Beach Day

By , 03/07/2014 22:58

Porto Rafti

The Attiki region of Greece is not known for having brilliant beaches – but that’s not to say there aren’t any.

After calling in at Syntagma Square to buy some postcards, I hopped back on the tube (I love my 7 day all-Athens travel pass!) and headed towards Victoria Station.

The KTEL bus station is less than 5 minutes walk from the tube station: and it is from here the busses to the likes of Sounio and Rafina leave.

Sitting waiting for the bus, I realised that I obviously look Greek when travelling alone. A Greek child who looked far too young to be smoking asked me if I had any τσιγάρα (cigarettes). «Όχι, δεν καπνίζω» was my reply. (“No, I don’t smoke”). A tourist from Cyprus asked me if I knew where to get a bus timetable from. It seems most of them don’t have a clue I’m a ‘foreigner’ and talk at full-speed Greek until they see the confused look on my face when they use a word I don’t understand.

I took the bus to Porto Rafti (Πόρτο Ράφτη), a seaside town in Eastern Attika. The journey costs €3,70 each way: What isn’t clear from the timetable is that you change busses shortly after Koropi. The ticket officer makes an announcement when it’s time to do so, but only in Greek (99% of the passengers were Greek). Usually the coach you’ve got to get on to is there waiting for you – or not more than 5 minutes away.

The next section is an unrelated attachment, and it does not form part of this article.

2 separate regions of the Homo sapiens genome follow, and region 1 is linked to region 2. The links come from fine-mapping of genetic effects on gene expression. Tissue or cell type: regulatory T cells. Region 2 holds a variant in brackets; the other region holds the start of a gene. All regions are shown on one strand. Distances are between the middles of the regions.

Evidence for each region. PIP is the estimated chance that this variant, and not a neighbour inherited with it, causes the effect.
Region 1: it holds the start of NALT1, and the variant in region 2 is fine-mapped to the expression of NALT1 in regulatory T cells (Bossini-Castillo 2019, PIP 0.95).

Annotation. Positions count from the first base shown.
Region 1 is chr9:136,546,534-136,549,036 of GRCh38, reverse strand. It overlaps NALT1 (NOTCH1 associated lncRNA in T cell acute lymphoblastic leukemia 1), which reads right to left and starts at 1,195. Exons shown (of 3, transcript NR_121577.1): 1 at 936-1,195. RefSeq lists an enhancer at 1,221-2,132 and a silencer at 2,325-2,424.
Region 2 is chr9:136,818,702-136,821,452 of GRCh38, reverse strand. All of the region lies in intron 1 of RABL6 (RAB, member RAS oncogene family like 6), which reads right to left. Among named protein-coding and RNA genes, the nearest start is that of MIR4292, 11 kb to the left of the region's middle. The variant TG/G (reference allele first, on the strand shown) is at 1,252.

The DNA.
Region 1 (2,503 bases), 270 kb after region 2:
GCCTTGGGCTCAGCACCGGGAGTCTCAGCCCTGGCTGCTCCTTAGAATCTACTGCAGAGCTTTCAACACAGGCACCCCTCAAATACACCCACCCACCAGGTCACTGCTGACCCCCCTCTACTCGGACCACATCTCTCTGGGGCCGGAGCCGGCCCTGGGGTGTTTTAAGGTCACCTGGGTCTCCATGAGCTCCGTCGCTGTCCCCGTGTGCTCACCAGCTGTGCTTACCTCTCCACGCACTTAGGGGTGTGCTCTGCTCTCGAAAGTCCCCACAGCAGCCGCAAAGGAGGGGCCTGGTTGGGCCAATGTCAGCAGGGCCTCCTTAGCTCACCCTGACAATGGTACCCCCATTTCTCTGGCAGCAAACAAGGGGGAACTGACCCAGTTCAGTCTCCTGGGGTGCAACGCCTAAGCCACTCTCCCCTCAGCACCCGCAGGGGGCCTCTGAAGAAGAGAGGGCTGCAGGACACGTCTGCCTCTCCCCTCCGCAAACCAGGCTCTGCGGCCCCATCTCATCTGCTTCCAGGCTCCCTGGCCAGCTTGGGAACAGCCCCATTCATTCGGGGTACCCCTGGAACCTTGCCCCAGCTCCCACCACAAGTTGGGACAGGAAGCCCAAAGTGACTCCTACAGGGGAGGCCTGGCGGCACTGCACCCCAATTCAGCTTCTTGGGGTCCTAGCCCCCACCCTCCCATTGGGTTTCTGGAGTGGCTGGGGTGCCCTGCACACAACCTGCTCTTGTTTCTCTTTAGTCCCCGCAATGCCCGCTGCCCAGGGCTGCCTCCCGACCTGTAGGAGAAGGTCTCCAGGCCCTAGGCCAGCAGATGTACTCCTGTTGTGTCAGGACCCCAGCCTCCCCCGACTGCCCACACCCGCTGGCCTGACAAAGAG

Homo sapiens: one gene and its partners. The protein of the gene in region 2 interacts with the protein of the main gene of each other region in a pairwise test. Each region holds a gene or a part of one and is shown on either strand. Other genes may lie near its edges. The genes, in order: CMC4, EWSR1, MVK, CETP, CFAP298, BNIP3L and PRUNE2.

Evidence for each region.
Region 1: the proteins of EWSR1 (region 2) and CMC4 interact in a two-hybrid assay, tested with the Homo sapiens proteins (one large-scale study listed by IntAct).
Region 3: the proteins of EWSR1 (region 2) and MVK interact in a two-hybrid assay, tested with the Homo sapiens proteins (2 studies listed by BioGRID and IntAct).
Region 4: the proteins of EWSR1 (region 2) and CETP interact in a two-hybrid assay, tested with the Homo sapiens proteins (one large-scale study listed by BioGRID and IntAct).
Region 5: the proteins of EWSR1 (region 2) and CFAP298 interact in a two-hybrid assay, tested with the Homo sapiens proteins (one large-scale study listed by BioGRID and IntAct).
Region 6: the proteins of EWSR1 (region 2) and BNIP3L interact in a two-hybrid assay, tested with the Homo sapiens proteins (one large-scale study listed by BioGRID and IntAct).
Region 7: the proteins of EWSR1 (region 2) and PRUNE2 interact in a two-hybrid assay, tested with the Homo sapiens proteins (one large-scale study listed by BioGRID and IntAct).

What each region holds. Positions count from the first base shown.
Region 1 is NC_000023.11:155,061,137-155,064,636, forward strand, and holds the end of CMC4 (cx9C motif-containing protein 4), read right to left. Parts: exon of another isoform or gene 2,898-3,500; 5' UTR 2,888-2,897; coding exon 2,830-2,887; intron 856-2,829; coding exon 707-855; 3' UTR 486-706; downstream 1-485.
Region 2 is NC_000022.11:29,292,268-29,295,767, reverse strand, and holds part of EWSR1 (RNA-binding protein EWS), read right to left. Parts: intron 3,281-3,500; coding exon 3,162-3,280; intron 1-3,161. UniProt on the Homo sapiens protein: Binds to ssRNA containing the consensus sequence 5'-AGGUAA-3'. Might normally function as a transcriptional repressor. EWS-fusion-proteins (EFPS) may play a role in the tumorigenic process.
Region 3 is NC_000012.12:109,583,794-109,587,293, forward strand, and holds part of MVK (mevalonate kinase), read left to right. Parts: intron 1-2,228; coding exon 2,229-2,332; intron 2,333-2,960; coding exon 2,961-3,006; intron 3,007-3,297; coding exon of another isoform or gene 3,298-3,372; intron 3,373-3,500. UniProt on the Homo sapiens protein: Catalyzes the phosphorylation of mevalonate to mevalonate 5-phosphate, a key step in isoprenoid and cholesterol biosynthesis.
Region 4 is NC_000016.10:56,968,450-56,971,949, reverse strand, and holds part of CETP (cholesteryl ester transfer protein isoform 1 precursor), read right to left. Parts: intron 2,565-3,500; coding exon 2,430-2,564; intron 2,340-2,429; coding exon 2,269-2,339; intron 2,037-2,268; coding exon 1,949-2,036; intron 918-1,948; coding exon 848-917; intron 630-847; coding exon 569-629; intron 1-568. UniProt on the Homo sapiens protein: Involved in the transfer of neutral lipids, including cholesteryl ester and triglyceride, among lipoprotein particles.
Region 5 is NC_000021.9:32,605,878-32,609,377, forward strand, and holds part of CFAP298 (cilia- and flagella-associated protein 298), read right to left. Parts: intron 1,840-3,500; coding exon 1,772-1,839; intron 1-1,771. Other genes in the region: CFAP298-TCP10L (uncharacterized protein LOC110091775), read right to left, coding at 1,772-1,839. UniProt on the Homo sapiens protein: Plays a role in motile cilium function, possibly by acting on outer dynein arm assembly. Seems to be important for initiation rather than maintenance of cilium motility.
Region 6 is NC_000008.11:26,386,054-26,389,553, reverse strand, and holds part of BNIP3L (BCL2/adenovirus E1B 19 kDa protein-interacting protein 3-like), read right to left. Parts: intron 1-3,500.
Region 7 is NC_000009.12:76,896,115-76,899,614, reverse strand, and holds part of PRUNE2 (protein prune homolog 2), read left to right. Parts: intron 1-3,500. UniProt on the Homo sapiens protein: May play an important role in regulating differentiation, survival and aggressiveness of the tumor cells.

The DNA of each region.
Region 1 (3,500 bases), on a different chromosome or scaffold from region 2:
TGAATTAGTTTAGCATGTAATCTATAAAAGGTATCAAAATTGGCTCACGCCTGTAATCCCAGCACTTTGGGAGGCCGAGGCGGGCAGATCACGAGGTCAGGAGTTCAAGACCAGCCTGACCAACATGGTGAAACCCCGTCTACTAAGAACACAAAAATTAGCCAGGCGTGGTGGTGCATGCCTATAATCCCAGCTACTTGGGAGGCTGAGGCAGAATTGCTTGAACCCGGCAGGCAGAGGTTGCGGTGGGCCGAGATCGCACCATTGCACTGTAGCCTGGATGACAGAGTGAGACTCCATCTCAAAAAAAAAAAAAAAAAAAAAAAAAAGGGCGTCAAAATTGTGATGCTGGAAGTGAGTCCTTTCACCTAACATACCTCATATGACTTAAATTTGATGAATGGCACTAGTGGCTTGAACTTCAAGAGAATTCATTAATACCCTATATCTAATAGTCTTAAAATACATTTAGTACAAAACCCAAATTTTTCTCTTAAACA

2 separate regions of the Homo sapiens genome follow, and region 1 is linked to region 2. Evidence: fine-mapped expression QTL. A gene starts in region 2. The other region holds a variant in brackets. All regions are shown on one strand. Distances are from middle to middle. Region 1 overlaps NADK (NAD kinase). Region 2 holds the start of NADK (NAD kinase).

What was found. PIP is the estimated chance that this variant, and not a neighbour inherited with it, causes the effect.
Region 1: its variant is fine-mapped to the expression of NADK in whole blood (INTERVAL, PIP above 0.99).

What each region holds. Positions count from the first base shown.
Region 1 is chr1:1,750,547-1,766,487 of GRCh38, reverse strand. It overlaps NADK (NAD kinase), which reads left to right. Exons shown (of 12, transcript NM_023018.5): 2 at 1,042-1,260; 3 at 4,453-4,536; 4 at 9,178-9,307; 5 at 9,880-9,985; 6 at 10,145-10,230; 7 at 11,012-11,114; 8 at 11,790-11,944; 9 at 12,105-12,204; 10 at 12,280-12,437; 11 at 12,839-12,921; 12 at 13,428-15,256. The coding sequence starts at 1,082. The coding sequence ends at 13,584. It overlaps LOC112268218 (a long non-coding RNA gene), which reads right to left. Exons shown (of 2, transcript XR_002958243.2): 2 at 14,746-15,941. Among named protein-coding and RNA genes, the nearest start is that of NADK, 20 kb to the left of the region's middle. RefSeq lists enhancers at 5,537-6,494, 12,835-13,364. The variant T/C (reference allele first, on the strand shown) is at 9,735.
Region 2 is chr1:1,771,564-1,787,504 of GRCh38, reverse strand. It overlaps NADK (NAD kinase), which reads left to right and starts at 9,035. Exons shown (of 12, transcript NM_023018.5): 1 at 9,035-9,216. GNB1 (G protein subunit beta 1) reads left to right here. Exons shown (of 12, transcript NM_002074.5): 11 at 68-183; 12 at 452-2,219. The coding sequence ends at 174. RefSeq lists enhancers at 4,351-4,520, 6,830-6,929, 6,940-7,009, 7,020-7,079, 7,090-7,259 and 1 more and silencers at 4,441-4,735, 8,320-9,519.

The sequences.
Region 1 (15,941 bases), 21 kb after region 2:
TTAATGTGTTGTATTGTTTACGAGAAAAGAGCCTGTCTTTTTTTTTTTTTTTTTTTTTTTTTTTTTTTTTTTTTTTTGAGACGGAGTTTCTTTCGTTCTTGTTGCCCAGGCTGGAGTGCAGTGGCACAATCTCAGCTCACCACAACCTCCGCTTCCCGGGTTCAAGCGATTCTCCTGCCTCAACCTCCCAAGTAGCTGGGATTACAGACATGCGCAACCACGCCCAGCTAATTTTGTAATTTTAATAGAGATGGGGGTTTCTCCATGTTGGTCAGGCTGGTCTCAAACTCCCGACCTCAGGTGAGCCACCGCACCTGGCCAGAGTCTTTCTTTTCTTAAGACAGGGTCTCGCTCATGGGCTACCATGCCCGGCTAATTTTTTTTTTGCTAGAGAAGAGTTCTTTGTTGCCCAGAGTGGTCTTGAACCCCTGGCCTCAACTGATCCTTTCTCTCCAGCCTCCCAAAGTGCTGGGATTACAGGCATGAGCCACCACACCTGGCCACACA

Porto Rafti itself isn’t a bad place; I took the coach right to the end of the route, so outside the village, in the hope of finding a quieter bit of beach (which I did). I stayed there for a couple of hours enjoying the sea breeze (the meltemi is up, but can’t be felt in Athens); I read my book; I did swim; read my book some more; and got lunch from the supermarket.

After returning to the hotel for a bit, dinner time arrived. Tonight a slight change: instead of fast food I opted for one of the tavernas just off Karaiskaki Square, which is the main square near my hotel, and it’s where the nearest tube station – Metaxourgeio – is.

The taverna was only a small one: 3 tables on the pavement outside, and 3 inside. I had spaghetti bolognese, baked bread (it was similar to, but not exactly, a focaccia), and a glass of cherry juice for a total of €8. I imagine the same would have been double in the tourist districts.

Looking forward to next week, and I sent an e-mail to my hosts in Levadia to let them know I was in Greece; on Monday I will take the train to Levadia and Dimitris will pick me up from the station when I arrive.

I’m off to bed now. Tomorrow, I’ve got postcards to send, and a concert to look forward to in the evening.

Bye for now.

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